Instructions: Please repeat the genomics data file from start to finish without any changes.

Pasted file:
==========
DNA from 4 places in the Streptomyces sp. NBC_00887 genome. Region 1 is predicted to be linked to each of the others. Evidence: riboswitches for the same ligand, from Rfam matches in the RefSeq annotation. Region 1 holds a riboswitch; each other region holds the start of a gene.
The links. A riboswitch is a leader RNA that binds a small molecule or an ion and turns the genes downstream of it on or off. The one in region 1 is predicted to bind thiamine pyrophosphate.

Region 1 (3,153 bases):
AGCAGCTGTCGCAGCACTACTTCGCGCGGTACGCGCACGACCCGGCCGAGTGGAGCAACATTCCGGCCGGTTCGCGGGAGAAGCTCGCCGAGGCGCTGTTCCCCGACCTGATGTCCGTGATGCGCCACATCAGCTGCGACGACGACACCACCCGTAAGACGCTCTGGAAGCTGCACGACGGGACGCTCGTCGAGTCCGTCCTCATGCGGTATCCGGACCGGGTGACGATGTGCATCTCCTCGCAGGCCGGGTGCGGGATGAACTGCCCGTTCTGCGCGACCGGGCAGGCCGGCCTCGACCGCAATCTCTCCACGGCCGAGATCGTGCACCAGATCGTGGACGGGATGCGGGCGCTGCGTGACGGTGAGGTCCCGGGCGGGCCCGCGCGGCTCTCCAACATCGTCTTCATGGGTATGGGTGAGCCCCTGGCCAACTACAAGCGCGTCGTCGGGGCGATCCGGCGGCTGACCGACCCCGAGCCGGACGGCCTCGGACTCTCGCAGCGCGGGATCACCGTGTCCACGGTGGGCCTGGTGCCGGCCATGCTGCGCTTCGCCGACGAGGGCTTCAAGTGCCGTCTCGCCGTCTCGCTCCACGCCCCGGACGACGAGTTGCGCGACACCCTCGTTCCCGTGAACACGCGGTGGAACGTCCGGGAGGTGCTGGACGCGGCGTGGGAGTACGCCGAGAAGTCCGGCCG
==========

DNA from 4 places in the Streptomyces sp. NBC_00887 genome. Region 1 is predicted to be linked to each of the others. Evidence: riboswitches for the same ligand, from Rfam matches in the RefSeq annotation. Region 1 holds a riboswitch; each other region holds the start of a gene.
The links. A riboswitch is a leader RNA that binds a small molecule or an ion and turns the genes downstream of it on or off. The one in region 1 is predicted to bind thiamine pyrophosphate.

Region 1 (3,153 bases):
AGCAGCTGTCGCAGCACTACTTCGCGCGGTACGCGCACGACCCGGCCGAGTGGAGCAACATTCCGGCCGGTTCGCGGGAGAAGCTCGCCGAGGCGCTGTTCCCCGACCTGATGTCCGTGATGCGCCACATCAGCTGCGACGACGACACCACCCGTAAGACGCTCTGGAAGCTGCACGACGGGACGCTCGTCGAGTCCGTCCTCATGCGGTATCCGGACCGGGTGACGATGTGCATCTCCTCGCAGGCCGGGTGCGGGATGAACTGCCCGTTCTGCGCGACCGGGCAGGCCGGCCTCGACCGCAATCTCTCCACGGCCGAGATCGTGCACCAGATCGTGGACGGGATGCGGGCGCTGCGTGACGGTGAGGTCCCGGGCGGGCCCGCGCGGCTCTCCAACATCGTCTTCATGGGTATGGGTGAGCCCCTGGCCAACTACAAGCGCGTCGTCGGGGCGATCCGGCGGCTGACCGACCCCGAGCCGGACGGCCTCGGACTCTCGCAGCGCGGGATCACCGTGTCCACGGTGGGCCTGGTGCCGGCCATGCTGCGCTTCGCCGACGAGGGCTTCAAGTGCCGTCTCGCCGTCTCGCTCCACGCCCCGGACGACGAGTTGCGCGACACCCTCGTTCCCGTGAACACGCGGTGGAACGTCCGGGAGGTGCTGGACGCGGCGTGGGAGTACGCCGAGAAGTCCGGCCG